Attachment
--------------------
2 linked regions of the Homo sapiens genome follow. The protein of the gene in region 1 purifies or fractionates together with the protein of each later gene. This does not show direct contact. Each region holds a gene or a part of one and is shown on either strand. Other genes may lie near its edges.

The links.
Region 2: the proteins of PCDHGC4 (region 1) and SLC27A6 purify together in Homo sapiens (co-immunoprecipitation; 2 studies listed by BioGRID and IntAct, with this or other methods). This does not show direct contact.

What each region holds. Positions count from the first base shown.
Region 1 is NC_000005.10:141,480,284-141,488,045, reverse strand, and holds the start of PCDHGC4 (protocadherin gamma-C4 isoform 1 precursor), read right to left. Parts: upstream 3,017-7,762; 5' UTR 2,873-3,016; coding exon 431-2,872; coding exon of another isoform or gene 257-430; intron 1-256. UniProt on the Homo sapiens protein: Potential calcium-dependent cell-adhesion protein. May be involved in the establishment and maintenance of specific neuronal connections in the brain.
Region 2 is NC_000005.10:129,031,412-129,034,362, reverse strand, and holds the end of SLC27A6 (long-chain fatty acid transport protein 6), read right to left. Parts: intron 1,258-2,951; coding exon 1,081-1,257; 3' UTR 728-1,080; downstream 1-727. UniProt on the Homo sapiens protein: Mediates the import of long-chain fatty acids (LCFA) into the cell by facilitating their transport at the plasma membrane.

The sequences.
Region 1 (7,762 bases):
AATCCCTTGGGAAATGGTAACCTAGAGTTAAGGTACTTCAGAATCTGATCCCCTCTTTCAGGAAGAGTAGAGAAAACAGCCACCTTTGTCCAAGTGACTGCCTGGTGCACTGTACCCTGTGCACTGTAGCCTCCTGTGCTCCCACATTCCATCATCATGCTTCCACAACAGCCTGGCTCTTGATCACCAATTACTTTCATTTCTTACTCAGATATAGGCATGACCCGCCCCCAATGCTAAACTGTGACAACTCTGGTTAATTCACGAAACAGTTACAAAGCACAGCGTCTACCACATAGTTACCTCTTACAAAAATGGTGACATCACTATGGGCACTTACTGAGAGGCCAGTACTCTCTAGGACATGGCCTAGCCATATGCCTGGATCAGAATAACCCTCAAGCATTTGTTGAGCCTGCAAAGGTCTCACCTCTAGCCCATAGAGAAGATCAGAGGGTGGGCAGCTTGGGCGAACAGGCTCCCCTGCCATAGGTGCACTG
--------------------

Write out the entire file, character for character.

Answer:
2 linked regions of the Homo sapiens genome follow. The protein of the gene in region 1 purifies or fractionates together with the protein of each later gene. This does not show direct contact. Each region holds a gene or a part of one and is shown on either strand. Other genes may lie near its edges.

The links.
Region 2: the proteins of PCDHGC4 (region 1) and SLC27A6 purify together in Homo sapiens (co-immunoprecipitation; 2 studies listed by BioGRID and IntAct, with this or other methods). This does not show direct contact.

What each region holds. Positions count from the first base shown.
Region 1 is NC_000005.10:141,480,284-141,488,045, reverse strand, and holds the start of PCDHGC4 (protocadherin gamma-C4 isoform 1 precursor), read right to left. Parts: upstream 3,017-7,762; 5' UTR 2,873-3,016; coding exon 431-2,872; coding exon of another isoform or gene 257-430; intron 1-256. UniProt on the Homo sapiens protein: Potential calcium-dependent cell-adhesion protein. May be involved in the establishment and maintenance of specific neuronal connections in the brain.
Region 2 is NC_000005.10:129,031,412-129,034,362, reverse strand, and holds the end of SLC27A6 (long-chain fatty acid transport protein 6), read right to left. Parts: intron 1,258-2,951; coding exon 1,081-1,257; 3' UTR 728-1,080; downstream 1-727. UniProt on the Homo sapiens protein: Mediates the import of long-chain fatty acids (LCFA) into the cell by facilitating their transport at the plasma membrane.

The sequences.
Region 1 (7,762 bases):
AATCCCTTGGGAAATGGTAACCTAGAGTTAAGGTACTTCAGAATCTGATCCCCTCTTTCAGGAAGAGTAGAGAAAACAGCCACCTTTGTCCAAGTGACTGCCTGGTGCACTGTACCCTGTGCACTGTAGCCTCCTGTGCTCCCACATTCCATCATCATGCTTCCACAACAGCCTGGCTCTTGATCACCAATTACTTTCATTTCTTACTCAGATATAGGCATGACCCGCCCCCAATGCTAAACTGTGACAACTCTGGTTAATTCACGAAACAGTTACAAAGCACAGCGTCTACCACATAGTTACCTCTTACAAAAATGGTGACATCACTATGGGCACTTACTGAGAGGCCAGTACTCTCTAGGACATGGCCTAGCCATATGCCTGGATCAGAATAACCCTCAAGCATTTGTTGAGCCTGCAAAGGTCTCACCTCTAGCCCATAGAGAAGATCAGAGGGTGGGCAGCTTGGGCGAACAGGCTCCCCTGCCATAGGTGCACTG